“It is unfortunate that dredging has proceeded without any guidance from river experts who could provide natural stream dimensions based on a rapid assessment of natural bankfull, pool depth and riffle spacing. Measurements that could be done in a few hours and eliminate years of lost habitat,” stated Carol Treadwell, Executive Director of the Ausable River Association (ARA).

Natural stream dimensions? Bankfull? Pool depth? Riffle spacing? What is this, a how-to manual? A certain amount of assembly required? Or a level of river awareness and fluency that any floodplain community had better strive for?

It is understandable why the small streams and rivers in this heavily damaged region of the Adirondacks (twice this year) may be viewed as marauding aliens and enemies which require a serious “talking to” by backhoe. The human and community impacts of the flood are enormous and gut wrenching.

Yet, post World War Two we keep building in floodplains, whether we know we are or not. A favored textbook reads: “The average annual flood damage nationwide… has continued to increase… The use of flood-prone land continues to rise faster than the application of measures to reduce flood damages. This continues to be one of the foremost challenges to land planners – finding ways to control the use of flood-prone areas, and ways of requiring those who seek the advantages of use of floodable areas to assume a fair proportion of the financial risk involved in such use” (Water in Environmental Planning, by Thomas Dunne and Luna Leopold, 1978).

Carol’s quote was submitted for a news release issued this week by a coalition of concerned organizations and individuals who live in these communities, along with a letter to Governor Cuomo seeking an end to floodplain management by bulldozer, and a meeting to assess how best to respond to the altered nature of these waterways in ways that are mindful of people, property, stream health, aesthetics and tourism on which so many of these towns and Essex County depend.

Carol denotes an apparent lack of “river experts” and related oversight of the heavy earth moving equipment moving about our region’s streams during the Governor’s month-long emergency authorization. The Ausable River Association has spent years studying the Ausable. Similarly, the Boquet River Association on the Boquet. NYS Department of Environmental Conservation and Adirondack Park Agency know something about the behavior and morphology of rivers and floodplains. NYS DOT has environmental experts who know how to manage highway rights of way without taking a proverbial two by four to the environment. So, where are they? It was good to read that the Essex County Board of Supervisors is calling on these experts to help them assess and, if necessary, adjust the in-stream work as may be necessary. Governor Cuomo should have had his environmental experts in the field overseeing any stream work a month ago.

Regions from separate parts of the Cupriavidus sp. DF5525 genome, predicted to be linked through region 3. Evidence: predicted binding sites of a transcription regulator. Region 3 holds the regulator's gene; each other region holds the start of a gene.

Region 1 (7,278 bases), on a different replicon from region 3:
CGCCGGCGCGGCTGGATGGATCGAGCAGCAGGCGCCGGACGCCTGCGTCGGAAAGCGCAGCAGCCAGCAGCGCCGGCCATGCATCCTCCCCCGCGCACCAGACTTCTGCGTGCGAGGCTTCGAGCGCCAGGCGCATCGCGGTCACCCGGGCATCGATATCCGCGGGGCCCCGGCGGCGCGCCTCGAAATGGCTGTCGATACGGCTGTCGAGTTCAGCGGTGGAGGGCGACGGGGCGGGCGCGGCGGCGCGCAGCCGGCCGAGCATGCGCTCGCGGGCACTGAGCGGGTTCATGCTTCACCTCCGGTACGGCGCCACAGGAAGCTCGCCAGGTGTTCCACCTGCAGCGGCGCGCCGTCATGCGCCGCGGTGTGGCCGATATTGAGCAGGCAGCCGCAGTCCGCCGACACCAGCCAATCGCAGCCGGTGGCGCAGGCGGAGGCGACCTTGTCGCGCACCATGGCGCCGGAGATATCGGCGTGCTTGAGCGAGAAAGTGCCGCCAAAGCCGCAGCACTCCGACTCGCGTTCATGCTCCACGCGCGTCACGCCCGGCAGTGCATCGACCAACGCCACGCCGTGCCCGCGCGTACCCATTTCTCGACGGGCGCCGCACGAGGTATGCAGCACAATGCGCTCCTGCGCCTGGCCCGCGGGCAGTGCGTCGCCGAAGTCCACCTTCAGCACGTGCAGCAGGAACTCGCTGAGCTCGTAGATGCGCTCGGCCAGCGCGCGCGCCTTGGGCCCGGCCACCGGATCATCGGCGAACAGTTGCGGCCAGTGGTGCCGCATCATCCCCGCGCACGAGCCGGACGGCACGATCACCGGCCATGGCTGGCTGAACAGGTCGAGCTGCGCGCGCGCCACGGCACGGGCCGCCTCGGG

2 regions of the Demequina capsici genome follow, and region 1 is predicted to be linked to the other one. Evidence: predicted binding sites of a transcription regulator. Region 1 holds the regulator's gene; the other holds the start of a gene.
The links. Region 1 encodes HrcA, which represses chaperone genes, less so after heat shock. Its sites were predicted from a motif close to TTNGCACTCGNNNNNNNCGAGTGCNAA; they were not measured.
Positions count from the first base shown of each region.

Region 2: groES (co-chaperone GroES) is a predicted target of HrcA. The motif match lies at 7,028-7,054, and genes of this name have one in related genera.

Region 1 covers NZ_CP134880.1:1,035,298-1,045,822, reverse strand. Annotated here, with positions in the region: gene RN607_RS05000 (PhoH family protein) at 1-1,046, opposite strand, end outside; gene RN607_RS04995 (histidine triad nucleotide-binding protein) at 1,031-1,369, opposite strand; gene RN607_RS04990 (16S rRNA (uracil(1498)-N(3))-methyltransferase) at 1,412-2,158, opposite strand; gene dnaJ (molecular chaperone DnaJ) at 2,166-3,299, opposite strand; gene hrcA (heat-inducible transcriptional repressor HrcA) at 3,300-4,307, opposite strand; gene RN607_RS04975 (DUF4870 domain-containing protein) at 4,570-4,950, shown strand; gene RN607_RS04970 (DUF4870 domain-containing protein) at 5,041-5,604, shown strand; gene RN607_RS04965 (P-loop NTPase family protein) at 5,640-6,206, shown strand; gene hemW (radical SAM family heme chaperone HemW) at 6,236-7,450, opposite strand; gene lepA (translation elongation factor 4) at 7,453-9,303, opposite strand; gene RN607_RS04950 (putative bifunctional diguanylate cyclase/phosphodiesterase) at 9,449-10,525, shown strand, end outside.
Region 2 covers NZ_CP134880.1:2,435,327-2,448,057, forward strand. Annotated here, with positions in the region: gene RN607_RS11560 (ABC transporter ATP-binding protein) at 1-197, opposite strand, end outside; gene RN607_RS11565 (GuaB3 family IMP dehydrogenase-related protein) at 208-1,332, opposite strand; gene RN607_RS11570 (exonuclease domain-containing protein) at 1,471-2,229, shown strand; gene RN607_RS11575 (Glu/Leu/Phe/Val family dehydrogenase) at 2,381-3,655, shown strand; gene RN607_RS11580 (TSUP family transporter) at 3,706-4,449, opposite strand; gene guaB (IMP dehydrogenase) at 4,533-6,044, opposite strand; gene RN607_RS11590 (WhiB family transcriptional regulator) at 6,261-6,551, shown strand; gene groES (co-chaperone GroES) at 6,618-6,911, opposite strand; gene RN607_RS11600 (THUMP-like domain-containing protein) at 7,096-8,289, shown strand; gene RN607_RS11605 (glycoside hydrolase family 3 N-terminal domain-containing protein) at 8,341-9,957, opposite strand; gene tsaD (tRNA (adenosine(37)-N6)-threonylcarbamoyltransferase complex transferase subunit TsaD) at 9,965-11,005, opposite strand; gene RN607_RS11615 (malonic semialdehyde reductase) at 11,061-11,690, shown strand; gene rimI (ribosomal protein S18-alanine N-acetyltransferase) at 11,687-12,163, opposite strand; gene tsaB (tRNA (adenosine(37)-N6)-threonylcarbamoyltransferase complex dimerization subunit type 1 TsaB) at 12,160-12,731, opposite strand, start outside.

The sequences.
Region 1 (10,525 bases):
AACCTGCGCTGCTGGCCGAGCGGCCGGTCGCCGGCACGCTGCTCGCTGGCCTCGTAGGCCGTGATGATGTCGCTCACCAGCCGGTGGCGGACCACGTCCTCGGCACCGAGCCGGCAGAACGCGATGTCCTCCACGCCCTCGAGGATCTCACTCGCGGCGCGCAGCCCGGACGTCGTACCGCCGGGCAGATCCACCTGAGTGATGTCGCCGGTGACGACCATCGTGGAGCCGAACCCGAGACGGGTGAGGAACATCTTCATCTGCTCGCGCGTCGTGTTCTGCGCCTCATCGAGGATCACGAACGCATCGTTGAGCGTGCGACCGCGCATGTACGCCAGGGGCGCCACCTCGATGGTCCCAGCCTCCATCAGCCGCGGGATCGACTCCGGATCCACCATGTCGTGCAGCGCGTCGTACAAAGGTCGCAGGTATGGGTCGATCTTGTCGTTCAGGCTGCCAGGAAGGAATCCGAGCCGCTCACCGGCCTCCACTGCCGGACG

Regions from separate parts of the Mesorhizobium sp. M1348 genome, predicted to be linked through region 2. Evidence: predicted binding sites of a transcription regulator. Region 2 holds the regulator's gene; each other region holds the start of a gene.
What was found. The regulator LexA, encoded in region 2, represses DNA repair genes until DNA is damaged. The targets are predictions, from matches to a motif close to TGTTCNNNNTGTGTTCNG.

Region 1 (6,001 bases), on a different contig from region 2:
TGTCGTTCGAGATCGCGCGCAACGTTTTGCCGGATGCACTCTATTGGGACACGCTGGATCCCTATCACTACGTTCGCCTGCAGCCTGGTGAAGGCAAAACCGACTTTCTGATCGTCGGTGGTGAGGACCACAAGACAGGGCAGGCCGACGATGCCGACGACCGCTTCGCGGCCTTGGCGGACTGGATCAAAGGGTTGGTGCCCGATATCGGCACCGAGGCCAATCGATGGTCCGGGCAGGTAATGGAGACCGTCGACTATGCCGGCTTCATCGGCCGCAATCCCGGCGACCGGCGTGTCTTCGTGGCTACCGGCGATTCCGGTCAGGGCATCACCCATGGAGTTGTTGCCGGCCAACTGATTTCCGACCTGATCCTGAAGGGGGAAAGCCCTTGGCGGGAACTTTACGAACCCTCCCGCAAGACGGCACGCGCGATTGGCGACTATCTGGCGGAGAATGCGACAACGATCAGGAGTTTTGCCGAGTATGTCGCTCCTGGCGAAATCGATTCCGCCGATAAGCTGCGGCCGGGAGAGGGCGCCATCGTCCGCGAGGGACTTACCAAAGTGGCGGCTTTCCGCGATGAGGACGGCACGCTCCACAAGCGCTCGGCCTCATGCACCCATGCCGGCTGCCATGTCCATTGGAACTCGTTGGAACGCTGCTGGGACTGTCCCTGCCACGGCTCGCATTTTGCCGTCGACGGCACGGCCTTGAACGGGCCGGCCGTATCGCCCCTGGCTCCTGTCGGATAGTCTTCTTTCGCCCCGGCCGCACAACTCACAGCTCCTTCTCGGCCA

Yet, our state agency experts and field managers at DEC, APA, DOT still seem unable to respond in a coordinated, effective fashion, despite the fact that the Emergency Authorization issued by NYS DEC on that fateful Sunday, August 29 states: “This Authorization hereby allows emergency work to occur in navigable waters, streams and wetlands regulated under Environmental Conservation Law Article 15 and Article 24. The work hereby allowed must be immediately necessary to address an imminent threat to life, health, property, the general welfare and natural resources. All work carried out under this Authorization must be conducted in a minimally invasive manner, consistent with the goals of the restoration work. Non‐critical work is not allowed by this Authorization. All work must be undertaken in compliance with the conditions below.”

The emergency authorization and all conditions for working in the rivers is found at the DEC website. Based on what Dan Plumley of Adirondack Wild has observed, many of these conditions are being violated every day, but this assumes that the equipment operators understand the conditions, and that DEC is on-site to explain them, which it appears not to be.

There is probably a strong difference of opinion whether the work to date has been “minimally invasive” and necessary to address imminent threat. At the same time, the workers in the streams and their supervisors are doing all they can with the information and resources at hand. Which gets me back to Carol Treadwell’s quote: “natural stream dimensions based on a rapid assessment of natural bankfull, pool depth and riffle spacing. Measurements that could be done in a few hours and eliminate years of lost habitat.”

What is she talking about? I return to and quote from Dunne and Leopold’s Water in Environmental Planning (1978). Rivers construct their own floodplains, laterally migrate, and deposit lots of sediment in the process. Over a very long process of movement the river occupies each and every position on the flat valley floor, with the river moving laterally by erosion on one bank and deposition on the other. That is the meander that rivers want to achieve as their way of expending energy most efficiently. In fact, really straight stretches of river (absent human channelization) are rare “and seldom does one see a straight reach of length exceeding 10 channel widths.”

Yet, the river does not construct a channel large enough to accommodate flood stages. The bankfull stage referred to by Carol “corresponds to the river discharge at which channel maintenance is most effective, that is the discharge at which moving sediment, forming or removing bars, forming or changing bends and meanders, and generally doing work that results in the average morphologic characteristics of (river) channels.”

The authors Dunne and Leopold continue: “It is human encroachment on the floodplains of rivers that accounts for the majority of flood damage. Because it is a natural attribute of rivers to produce flows that cannot be contained within the channel, the floodplain is indeed a part of the river during such events. It is therefore important that planners know something about these characteristic features, and thus possibly counteract to some degree the emphasis placed on flood-control protection works. More logical is flood damage prevention by the restriction of floodplain use.”